Schools art competition encourages pupils to look again at natural world - Iona Laing

We need to be creative in how we engage with youngsters. That’s why as pupils return to school for the beginning of a new school year we have once again launched our GWCT Schools Art Competition across Perth and Kinross, Angus and Aberdeenshire.

Youngsters are invited to submit a piece of artwork showing their favourite species of British game or wildlife in its natural habitat.

The aim of the competition is to encourage pupils to do a little research into some of our native species of game and wildlife and, in the process, learn more about these animals and birds, their preferred habitat and what they eat. The more youngsters can be encouraged to engage in these topics and find out information then the more they will learn about the countryside and hopefully go on to find a passion and interest, and possibly even a career that involves working in and protecting our rural environment.

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One exciting aspect of this year’s art competition is the new format for the prizegiving. This will be staged at Fingask Castle, Perthshire and pupils, parents and teachers will all be invited to come and enjoy a day of activities including falconry displays, seeing gun dogs at work, art workshops in the castle, game cookery and tasting and estate activities organised by Scotland’s regional moorland groups. Of course, our regular prizes of farm visits and art workshops will also be awarded, as well as art materials, books, vouchers and certificates.

Previous competition winner Matteo pictured drawing in Mel Shand’s studio.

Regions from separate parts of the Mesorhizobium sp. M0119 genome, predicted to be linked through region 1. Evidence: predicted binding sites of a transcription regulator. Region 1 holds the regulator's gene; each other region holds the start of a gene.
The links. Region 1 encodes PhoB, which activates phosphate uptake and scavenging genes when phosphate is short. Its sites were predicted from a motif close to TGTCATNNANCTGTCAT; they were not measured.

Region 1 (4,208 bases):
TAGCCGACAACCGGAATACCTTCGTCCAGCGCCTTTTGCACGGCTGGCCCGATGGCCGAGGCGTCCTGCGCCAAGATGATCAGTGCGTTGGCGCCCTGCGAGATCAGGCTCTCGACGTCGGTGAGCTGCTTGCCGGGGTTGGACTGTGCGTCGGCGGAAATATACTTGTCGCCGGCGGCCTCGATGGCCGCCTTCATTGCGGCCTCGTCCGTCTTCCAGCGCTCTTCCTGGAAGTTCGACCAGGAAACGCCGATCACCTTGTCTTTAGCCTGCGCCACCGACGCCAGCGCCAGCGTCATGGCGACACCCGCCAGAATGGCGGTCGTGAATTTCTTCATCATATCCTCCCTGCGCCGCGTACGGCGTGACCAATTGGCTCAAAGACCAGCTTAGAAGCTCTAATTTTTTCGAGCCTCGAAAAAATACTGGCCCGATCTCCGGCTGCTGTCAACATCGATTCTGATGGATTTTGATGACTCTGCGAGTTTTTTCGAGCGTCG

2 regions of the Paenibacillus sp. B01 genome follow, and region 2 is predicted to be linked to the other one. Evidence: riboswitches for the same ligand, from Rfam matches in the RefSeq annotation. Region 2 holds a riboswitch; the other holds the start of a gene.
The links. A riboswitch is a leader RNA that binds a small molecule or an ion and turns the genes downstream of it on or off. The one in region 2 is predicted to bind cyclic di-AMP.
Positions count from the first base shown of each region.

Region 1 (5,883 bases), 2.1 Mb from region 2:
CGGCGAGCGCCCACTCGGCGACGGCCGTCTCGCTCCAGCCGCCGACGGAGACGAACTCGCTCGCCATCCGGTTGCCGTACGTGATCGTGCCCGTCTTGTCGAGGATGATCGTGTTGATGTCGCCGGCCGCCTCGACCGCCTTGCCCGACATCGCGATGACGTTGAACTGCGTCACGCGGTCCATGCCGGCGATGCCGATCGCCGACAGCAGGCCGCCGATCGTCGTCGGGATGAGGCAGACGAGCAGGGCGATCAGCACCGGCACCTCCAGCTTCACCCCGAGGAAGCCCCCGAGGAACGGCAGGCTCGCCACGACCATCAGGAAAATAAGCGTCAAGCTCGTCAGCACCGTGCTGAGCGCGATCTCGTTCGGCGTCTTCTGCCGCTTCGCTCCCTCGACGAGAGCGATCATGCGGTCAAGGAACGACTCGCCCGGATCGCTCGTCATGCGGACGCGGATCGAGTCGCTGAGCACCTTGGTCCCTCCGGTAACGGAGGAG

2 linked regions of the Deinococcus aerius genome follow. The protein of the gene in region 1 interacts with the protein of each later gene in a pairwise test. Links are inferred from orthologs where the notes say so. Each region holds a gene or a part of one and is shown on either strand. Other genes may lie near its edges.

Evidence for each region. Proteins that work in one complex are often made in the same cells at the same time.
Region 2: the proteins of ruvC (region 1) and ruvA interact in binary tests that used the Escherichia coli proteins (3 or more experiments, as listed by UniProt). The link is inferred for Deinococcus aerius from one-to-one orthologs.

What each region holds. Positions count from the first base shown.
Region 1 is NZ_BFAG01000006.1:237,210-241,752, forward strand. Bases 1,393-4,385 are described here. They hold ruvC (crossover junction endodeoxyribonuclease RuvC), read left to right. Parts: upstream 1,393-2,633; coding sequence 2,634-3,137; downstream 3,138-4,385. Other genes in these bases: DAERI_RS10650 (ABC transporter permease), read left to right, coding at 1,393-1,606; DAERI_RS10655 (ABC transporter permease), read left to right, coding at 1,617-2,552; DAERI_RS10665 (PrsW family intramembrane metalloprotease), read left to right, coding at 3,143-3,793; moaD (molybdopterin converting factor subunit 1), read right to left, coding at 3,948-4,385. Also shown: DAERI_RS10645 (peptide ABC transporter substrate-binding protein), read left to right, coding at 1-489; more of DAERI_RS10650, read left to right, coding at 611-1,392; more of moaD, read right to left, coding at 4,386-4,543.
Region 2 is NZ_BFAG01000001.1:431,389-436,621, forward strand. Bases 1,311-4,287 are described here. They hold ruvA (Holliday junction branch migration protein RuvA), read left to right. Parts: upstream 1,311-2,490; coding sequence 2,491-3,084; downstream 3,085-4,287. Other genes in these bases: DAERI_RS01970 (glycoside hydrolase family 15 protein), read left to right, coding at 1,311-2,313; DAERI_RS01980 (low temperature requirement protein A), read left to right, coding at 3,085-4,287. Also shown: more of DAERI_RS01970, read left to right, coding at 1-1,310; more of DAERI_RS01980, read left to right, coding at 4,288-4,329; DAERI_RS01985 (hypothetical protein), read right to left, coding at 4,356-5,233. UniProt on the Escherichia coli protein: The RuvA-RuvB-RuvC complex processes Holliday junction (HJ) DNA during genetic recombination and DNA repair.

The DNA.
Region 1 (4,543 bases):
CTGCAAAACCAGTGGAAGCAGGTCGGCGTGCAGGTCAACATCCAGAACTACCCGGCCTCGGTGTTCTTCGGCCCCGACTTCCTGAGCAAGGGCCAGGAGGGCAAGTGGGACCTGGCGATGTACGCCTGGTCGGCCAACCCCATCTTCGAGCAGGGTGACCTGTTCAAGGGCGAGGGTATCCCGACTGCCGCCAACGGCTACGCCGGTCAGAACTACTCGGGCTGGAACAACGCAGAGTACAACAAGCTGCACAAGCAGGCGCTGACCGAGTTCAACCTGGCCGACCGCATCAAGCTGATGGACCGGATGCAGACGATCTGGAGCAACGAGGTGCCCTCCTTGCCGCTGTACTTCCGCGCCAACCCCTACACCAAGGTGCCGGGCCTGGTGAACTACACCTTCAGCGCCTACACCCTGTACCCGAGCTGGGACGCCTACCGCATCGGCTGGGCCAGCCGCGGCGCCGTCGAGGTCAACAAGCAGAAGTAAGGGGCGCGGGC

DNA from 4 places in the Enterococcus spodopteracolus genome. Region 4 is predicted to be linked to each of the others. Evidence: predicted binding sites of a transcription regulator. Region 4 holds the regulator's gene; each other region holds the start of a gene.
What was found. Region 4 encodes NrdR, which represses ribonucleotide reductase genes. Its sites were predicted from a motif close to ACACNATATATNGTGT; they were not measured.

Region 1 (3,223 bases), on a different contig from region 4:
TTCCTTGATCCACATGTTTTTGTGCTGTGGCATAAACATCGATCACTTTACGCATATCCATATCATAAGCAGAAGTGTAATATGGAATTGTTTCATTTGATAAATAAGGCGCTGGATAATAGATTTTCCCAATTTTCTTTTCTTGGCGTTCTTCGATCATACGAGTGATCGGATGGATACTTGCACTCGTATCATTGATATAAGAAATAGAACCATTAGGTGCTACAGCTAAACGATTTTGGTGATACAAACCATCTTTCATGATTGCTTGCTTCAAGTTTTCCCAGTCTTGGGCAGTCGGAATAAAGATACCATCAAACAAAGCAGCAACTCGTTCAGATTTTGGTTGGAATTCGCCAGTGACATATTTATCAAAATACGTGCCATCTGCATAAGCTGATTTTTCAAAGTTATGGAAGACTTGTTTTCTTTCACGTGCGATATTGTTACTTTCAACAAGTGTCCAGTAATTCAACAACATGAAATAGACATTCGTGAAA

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The GWCT Schools Art Competition which has steadily expanded over the years is only possible with the support of other organisations including the Royal Highland Education Trust (RHET) and Scotland’s regional moorland groups. It would also not be possible without the help of the artists who both judge the entries and offer prizes.

Julian Jardine of Jardine Gallery, Perth has supported the competition for over 15 years offering clay workshops as prizes. Mel Shand, the Finzean-based wildlife artist welcomes winners to her home where they can enjoy private art lessons, and this year we also welcome Emily Crookshank, whose studio is in Glenshee, to the competition team. Emily was one of our Artists in Action at the 2022 GWCT Scottish Game Fair, and her art is inspired by the wilds of the Cairngorms.

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So, this year is particularly exciting and especially the day of activities to be held at the wonderful Fingask Castle. In addition, we have opened up the competition to cover the whole of Aberdeenshire offering the opportunity for many more pupils to get involved. I can’t wait to see the talent that comes in from all regions. Engaging our youngsters in the countryside and some of the valuable conservation work the Trust is involved in is a part of GWCT’s mission and, whilst playing just a small part, we hope to inspire long term interest in protecting game and wildlife and their habitats for generations to come.

Information packs are being sent out to all schools and will also be available on the GWCT website www.gwct.org.uk/schoolarthttp://www.gwct.org.uk/schoolart

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Iona Laing, Education and Events Scotland, Game and Wildlife Conservation Trust

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